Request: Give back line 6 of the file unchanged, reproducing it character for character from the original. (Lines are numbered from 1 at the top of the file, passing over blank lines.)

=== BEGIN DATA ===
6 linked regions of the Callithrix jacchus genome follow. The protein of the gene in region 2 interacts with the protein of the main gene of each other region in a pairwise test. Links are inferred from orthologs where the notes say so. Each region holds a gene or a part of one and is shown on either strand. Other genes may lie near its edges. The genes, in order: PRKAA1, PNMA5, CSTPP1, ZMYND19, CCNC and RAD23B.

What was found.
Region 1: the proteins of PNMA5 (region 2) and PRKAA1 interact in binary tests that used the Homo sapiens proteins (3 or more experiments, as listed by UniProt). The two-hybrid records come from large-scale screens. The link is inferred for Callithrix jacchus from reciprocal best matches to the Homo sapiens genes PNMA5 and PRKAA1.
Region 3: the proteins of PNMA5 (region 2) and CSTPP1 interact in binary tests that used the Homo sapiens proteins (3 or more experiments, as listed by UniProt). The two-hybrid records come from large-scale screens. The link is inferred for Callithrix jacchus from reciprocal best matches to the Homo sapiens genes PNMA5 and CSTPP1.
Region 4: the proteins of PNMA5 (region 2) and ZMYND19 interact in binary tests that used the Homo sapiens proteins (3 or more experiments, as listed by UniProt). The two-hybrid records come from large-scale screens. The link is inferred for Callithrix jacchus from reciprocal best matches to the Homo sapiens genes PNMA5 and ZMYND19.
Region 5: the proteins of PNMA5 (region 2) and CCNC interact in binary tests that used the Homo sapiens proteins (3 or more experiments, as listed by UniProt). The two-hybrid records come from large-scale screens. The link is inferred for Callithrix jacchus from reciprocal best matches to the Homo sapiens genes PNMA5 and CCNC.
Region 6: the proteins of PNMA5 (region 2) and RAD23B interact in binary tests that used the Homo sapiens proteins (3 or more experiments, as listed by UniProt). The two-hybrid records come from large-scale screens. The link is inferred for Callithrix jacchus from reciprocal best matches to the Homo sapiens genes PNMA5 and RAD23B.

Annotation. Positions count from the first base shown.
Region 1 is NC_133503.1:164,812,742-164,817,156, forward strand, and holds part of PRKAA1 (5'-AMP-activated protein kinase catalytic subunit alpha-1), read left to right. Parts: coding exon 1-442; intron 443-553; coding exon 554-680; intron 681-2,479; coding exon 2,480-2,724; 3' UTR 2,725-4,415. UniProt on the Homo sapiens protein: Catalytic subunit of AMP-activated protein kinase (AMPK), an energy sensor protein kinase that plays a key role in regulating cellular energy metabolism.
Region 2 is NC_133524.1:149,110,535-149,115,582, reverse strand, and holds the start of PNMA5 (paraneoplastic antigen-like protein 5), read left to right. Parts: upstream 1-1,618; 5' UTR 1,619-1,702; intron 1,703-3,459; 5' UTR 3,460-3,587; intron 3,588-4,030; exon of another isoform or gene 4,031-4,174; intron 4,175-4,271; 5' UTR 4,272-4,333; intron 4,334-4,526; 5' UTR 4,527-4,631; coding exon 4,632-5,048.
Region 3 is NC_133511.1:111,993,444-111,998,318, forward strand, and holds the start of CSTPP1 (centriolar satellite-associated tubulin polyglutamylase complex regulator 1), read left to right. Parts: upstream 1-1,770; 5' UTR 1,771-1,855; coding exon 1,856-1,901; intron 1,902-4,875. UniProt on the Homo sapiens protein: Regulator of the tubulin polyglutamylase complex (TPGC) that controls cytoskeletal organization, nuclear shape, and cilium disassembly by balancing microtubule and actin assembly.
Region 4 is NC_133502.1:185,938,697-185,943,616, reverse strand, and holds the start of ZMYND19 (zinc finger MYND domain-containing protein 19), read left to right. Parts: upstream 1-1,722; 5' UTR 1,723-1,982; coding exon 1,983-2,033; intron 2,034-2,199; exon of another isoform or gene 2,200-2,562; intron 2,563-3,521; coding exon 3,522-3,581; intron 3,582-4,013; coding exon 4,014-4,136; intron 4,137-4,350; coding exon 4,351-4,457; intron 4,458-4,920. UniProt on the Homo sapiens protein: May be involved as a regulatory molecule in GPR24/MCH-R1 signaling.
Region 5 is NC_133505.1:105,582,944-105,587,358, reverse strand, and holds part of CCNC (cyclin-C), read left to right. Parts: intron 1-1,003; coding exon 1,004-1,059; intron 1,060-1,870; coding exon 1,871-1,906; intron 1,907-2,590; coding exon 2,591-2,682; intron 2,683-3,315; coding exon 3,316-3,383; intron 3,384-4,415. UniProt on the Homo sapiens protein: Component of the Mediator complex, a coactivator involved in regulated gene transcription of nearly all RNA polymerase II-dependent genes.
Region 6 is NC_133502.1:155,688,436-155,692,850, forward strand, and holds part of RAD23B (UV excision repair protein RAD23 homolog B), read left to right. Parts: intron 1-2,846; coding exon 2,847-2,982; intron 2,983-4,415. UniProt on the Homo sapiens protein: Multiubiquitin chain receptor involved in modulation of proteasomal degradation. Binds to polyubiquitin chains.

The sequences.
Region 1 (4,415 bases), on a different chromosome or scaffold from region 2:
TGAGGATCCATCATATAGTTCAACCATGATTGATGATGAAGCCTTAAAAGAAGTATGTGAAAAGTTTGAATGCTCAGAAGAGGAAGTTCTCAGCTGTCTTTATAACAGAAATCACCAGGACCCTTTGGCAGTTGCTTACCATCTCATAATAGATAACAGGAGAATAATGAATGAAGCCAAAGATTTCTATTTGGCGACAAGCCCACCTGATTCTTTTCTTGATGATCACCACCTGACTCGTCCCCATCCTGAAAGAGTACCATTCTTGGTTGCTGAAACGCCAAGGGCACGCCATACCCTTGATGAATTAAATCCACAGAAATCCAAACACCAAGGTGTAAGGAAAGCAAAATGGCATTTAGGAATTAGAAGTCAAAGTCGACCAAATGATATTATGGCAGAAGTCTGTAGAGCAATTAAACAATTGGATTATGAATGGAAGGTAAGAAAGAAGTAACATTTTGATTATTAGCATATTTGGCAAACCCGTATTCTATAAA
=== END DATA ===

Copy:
Region 5: the proteins of PNMA5 (region 2) and CCNC interact in binary tests that used the Homo sapiens proteins (3 or more experiments, as listed by UniProt). The two-hybrid records come from large-scale screens. The link is inferred for Callithrix jacchus from reciprocal best matches to the Homo sapiens genes PNMA5 and CCNC.